Stakeholder engagement

We believe that our relationship and interactions with our stakeholders are essential in evolving our sustainable progress and evaluating the impact of our business. Actively listening to our various stakeholder groups and responding to their views and concerns are very important for us. This input helps us balance competing expectations, address issues in an informed way and, crucially, helps us to improve our business.

Retail clients, business clients, employees, investors, NGOs, suppliers, supervisors and regulators are among our most important constituencies. These stakeholders are prioritized as they are most likely to be impacted by our business and operations as well as having the most influence on ING achieving its strategic goals. We are increasingly moving towards stakeholder collaboration: coming up with new ways of driving sustainable progress through a close collaboration with diverse stakeholder groups.

An integrated approach

Rather than having one-off consultations around specific topics, we prefer to take an integrated approach towards stakeholder engagement. This means that we have an ongoing dialogue about our role in society, our products and services, our business performance and other issues. We also collaborate with our stakeholders to further improve. This is done at both the business unit and Group level.

Although our global approach is still being worked on, stakeholder engagement is ongoing and is being integrated by various business units that engage with specific stakeholder groups (e.g. at Retail Banking when it comes to engaging with retail clients, at Commercial Banking when it comes to engaging with business clients, etc).

Click on the image to open the Expectations Map <br> (PDF, 93 KB)

Click on the image to open the Expectations Map
(PDF, 93 KB)

Balancing stakeholders’ diverse expectations

The way financial institutions account for their way of doing business, remains a subject of debate. Banks are expected to actively involve their stakeholders as they (re-)design their business strategies. However, the expectations of each stakeholder (PDF, 93 KB) can vary widely. Shareholders’ priorities will usually be different than employees’ or regulators’.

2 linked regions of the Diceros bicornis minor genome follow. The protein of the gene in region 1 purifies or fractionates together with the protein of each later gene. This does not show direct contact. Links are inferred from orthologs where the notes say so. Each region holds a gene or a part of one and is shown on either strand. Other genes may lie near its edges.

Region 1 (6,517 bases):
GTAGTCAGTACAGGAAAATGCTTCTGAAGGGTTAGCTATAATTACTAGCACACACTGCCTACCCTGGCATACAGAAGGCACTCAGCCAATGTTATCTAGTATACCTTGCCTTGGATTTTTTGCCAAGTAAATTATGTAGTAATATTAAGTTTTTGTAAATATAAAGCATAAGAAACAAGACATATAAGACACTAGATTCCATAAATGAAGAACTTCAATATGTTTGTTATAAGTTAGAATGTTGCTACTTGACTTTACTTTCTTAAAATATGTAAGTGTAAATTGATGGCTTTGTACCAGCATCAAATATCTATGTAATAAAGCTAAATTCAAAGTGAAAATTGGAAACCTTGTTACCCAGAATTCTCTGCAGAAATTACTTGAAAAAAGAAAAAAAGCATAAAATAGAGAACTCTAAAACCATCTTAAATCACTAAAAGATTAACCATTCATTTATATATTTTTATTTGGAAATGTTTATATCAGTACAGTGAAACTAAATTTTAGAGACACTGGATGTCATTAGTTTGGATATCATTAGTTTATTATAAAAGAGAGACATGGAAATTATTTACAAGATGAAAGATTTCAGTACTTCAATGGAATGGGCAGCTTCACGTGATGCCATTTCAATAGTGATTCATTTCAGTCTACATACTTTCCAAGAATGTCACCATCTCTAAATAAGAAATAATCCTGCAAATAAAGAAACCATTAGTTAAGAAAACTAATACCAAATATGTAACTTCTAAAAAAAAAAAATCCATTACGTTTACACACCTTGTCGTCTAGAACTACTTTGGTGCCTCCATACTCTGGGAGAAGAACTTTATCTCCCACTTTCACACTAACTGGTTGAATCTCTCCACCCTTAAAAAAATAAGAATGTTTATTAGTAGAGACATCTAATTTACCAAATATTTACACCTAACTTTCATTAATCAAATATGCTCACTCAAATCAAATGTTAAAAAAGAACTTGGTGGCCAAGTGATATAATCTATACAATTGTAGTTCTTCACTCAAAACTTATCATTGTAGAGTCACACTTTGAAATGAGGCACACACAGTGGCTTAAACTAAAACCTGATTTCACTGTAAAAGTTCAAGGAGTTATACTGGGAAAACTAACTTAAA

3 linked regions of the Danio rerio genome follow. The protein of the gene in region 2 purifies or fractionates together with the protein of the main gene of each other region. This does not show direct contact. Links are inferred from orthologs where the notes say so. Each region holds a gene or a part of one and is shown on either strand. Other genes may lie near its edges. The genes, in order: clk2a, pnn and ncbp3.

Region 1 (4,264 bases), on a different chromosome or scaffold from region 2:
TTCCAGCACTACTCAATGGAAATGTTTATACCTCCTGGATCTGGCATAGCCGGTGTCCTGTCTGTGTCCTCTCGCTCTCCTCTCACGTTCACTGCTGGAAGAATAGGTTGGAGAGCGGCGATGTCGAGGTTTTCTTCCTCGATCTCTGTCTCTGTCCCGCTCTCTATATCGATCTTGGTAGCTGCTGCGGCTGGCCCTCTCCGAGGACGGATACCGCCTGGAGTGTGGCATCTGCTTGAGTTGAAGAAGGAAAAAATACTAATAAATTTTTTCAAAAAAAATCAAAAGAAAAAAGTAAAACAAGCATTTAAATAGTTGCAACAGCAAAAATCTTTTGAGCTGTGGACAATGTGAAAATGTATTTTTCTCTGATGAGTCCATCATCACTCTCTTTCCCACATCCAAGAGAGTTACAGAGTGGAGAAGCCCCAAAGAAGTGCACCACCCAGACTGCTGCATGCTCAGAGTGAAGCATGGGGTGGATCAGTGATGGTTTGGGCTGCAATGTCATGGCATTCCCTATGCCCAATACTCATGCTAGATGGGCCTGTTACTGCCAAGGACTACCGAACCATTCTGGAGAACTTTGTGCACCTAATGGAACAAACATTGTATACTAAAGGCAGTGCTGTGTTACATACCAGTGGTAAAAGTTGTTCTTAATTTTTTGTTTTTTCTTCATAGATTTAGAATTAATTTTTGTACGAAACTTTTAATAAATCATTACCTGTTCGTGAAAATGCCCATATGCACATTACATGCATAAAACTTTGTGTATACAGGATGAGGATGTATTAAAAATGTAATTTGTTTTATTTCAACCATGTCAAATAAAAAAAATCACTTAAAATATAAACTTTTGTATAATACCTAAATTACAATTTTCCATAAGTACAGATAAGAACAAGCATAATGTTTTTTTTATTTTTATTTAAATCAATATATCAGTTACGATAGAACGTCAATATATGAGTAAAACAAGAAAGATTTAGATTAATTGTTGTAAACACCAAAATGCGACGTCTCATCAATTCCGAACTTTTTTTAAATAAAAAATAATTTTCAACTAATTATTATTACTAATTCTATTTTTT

In order to give a clear overview and understanding of the diversity of stakeholder views, we asked 'de Argumentenfabriek’ (the Argumentation Factory) , an Amsterdam-based agency, to help us visualise them based on several stakeholder dialogue sessions held during 2011. The results of which have helped support our current interaction with our key constituencies.

Example of 2014 results: engagement on current topics of interest to society at large and NGO’s

We would like to be transparent about specific sustainability related topics that raised questions in society during 2014 and we engaged on with NGO’s during the year. This table was also shared in the Sustainability Annex of ING’s 2014 Annual Report.

Partnerships, memberships & endorsements

ING partners with:


ING endorses (is signatory of):

  • The Universal Declaration of Human Rights
  • The Core Conventions of the International Labour Organisation (ILO)
  • Principles for Responsible Investment (PRI)
  • Principles for Sustainable Insurance (PSI)
  • Principles for Investors for Inclusive Finance (PIIF)
  • CDP (Carbon Disclosure Project)
  • Global Reporting Initiative (GRI)
  • Children’s Rights and Business Principles (CRBP)
  • Global Investor Statement on Climate Change
  • Global Education First Initiative
  • EU Transparency Register
  • Code of Conduct of the Society of European Affairs Professionals (SEAP)
  • Lobbying register of the House of Representatives of the Netherlands
  • Wolfsburg Group principles.

ING is a member of:

  • International Integrated Reporting Council (IIRC)
  • United Nations Environmental Programme Finance Initiative (UNEP FI)
  • UNEP Finance Initiative Climate Change Working Group (UNEP FI CCWG)
  • UNEP Finance Initiative Work Stream Social Issues
  • United Nations Global Compact
  • the Academy of Business and Society (ABIS)
  • Leaders for Nature network
  • Equator Principles Association (EP)
  • Thun Group of Banks
  • Association for Financial Markets in Europe
  • Centre for European Policy Studies – European Capital Markets Institute
  • European Financial services Round Table
  • International Capital Market Association
  • Institute of International Finance
  • Dutch Social Investment Forum (VB DO)
  • International Corporate Governance Network (ICGN)
  • the European Fund and Asset Management Association (EFAMA)
  • CRO Forum, Sustainability Working Group.

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